Mr Hill said the premier had demonstrated his capacity to take tough decisions and to put personal allegiances aside.
"Being a leader is the most difficult job in any political structure and you have to do things which sometimes put your own desires to one side," he told reporters on Thursday.
"You've got to put the interests of the state first. Jay Weatherill I know will always do that.
"The public don't elect pussycats to be leaders, they want people who can get in there and make hard decisions."
Mr Hill will quit state cabinet from next Monday along with Transport and Infrastructure Minister Pat Conlon, the pair both heading to the backbench ahead of retiring from politics at the 2014 state election.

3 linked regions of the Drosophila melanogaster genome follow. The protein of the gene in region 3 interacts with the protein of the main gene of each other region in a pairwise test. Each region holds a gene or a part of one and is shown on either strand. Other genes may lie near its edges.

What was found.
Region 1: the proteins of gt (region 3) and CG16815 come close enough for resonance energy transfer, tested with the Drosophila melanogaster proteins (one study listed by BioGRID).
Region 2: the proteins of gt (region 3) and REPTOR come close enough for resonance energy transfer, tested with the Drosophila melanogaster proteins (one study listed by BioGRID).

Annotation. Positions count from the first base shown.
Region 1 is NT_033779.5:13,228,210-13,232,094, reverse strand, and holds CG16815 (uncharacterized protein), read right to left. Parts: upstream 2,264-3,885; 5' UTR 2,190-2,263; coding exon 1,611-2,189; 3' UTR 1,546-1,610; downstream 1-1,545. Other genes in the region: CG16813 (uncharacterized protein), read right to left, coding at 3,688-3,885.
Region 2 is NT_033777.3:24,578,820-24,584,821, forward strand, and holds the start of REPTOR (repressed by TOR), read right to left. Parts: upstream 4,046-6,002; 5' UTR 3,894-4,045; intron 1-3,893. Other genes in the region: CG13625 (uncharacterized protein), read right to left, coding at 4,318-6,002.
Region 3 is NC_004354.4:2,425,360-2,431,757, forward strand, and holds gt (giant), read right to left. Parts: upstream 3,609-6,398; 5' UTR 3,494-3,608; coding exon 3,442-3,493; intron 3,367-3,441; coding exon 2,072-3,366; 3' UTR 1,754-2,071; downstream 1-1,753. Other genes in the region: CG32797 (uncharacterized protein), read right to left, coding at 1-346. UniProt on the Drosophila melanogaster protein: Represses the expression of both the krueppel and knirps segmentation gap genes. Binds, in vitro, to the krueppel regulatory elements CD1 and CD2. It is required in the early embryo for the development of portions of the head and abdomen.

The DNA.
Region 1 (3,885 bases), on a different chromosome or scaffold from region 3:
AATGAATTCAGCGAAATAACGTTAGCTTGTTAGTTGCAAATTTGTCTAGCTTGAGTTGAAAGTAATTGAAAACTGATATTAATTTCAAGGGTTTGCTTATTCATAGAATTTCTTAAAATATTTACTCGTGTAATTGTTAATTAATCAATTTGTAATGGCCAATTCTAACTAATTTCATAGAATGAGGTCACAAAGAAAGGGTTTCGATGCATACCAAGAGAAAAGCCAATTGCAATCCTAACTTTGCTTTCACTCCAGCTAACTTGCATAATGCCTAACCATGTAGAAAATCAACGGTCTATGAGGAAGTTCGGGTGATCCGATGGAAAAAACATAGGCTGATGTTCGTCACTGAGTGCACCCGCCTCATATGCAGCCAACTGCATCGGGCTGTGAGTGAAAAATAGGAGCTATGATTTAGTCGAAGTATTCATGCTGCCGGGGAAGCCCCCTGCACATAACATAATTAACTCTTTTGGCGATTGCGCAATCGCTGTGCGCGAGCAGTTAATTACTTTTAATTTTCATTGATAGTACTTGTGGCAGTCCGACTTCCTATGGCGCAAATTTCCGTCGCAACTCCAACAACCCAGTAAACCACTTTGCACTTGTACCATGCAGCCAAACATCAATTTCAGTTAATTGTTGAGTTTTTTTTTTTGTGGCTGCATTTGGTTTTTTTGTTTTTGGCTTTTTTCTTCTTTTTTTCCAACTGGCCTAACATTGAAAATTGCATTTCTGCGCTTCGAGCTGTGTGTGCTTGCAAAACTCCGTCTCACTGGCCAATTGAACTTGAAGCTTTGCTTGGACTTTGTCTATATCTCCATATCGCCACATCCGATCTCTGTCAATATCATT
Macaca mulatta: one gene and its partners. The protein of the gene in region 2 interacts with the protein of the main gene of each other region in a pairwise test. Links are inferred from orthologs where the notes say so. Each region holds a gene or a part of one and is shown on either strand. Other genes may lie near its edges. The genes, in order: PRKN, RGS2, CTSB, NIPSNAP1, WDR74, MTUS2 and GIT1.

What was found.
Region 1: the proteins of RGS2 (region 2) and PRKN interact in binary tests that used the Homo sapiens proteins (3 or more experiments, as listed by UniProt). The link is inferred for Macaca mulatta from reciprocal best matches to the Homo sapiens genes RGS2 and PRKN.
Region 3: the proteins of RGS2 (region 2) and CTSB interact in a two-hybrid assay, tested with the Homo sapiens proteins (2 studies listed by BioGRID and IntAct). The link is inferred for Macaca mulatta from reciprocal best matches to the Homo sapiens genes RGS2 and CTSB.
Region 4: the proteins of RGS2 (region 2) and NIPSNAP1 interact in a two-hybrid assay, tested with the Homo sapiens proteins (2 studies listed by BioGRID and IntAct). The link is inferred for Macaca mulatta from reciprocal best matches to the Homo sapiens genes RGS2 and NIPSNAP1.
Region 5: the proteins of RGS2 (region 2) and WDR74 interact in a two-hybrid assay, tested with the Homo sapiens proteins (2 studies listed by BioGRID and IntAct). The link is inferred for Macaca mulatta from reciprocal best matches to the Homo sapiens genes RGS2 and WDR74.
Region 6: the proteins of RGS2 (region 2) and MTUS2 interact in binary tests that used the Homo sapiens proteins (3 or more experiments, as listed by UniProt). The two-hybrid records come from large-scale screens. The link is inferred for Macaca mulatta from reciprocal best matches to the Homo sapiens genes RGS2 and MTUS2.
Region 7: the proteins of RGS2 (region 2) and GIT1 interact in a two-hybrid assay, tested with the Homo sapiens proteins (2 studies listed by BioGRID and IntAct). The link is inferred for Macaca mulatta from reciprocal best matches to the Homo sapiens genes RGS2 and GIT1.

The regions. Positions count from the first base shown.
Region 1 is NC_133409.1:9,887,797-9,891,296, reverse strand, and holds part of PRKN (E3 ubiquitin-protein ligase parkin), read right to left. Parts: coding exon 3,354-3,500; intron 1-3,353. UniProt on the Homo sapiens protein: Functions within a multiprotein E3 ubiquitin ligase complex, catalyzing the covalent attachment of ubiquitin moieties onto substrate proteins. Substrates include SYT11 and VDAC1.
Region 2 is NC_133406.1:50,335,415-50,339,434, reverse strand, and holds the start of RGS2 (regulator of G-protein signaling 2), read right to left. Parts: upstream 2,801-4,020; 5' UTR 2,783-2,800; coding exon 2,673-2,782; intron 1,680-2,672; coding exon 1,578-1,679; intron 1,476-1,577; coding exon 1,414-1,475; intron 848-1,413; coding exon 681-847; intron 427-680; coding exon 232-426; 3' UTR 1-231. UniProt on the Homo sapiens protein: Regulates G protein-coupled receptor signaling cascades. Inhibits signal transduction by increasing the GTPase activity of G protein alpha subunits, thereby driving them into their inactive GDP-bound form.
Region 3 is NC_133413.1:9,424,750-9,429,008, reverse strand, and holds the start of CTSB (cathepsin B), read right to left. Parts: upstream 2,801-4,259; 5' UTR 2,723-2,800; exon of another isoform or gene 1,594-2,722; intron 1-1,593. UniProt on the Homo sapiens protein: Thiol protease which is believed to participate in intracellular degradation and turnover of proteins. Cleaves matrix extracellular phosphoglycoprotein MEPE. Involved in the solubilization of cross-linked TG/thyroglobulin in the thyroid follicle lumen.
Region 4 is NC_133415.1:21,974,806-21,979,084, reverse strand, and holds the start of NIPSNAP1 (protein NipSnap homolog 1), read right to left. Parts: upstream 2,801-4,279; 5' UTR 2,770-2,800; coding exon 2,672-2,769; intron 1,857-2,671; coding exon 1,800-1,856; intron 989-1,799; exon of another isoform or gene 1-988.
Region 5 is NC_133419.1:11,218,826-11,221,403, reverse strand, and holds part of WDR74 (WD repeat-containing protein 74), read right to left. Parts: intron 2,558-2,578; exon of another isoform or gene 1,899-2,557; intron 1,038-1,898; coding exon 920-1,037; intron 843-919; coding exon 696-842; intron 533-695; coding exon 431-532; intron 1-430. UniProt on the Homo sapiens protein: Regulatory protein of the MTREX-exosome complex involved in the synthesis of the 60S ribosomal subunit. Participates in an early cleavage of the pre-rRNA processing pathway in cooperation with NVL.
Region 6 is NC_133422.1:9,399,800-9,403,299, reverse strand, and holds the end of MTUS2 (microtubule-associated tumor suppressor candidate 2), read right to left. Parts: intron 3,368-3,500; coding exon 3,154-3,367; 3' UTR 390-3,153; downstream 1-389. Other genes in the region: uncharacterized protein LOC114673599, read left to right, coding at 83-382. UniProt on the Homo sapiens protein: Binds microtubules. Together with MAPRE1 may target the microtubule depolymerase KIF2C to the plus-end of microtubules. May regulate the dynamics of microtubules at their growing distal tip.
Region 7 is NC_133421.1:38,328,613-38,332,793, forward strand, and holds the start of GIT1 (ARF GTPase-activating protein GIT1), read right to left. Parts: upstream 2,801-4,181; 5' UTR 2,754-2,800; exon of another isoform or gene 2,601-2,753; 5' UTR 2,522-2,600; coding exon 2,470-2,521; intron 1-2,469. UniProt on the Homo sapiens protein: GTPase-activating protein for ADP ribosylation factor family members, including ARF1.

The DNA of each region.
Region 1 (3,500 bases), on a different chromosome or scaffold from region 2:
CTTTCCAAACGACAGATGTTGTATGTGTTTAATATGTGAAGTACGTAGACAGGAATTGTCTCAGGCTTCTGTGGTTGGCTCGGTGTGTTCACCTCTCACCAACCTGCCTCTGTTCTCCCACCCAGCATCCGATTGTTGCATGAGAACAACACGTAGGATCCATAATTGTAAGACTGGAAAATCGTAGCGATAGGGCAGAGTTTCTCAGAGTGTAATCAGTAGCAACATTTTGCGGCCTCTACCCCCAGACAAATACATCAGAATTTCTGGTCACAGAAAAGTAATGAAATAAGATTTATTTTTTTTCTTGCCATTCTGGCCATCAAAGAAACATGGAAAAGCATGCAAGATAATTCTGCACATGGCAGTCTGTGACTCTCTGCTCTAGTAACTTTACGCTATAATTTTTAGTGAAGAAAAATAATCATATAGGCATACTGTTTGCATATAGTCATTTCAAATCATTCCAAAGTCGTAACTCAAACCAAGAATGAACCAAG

That has allowed Mr Weatherill to conduct a major cabinet reshuffle with speculation suggesting the premier might take on the added responsibility of treasurer while moving current Treasurer Jack Snelling to health.
Mr Hill said given the importance of economic and budgetary matters at present, it was understandable that Mr Weatherill might want to take on that role.
He dismissed suggestions that the workload might be too great for the premier.
"If it means he (Mr Weatherill) has to work harder, then I know he's prepared to do it," Mr Hill said.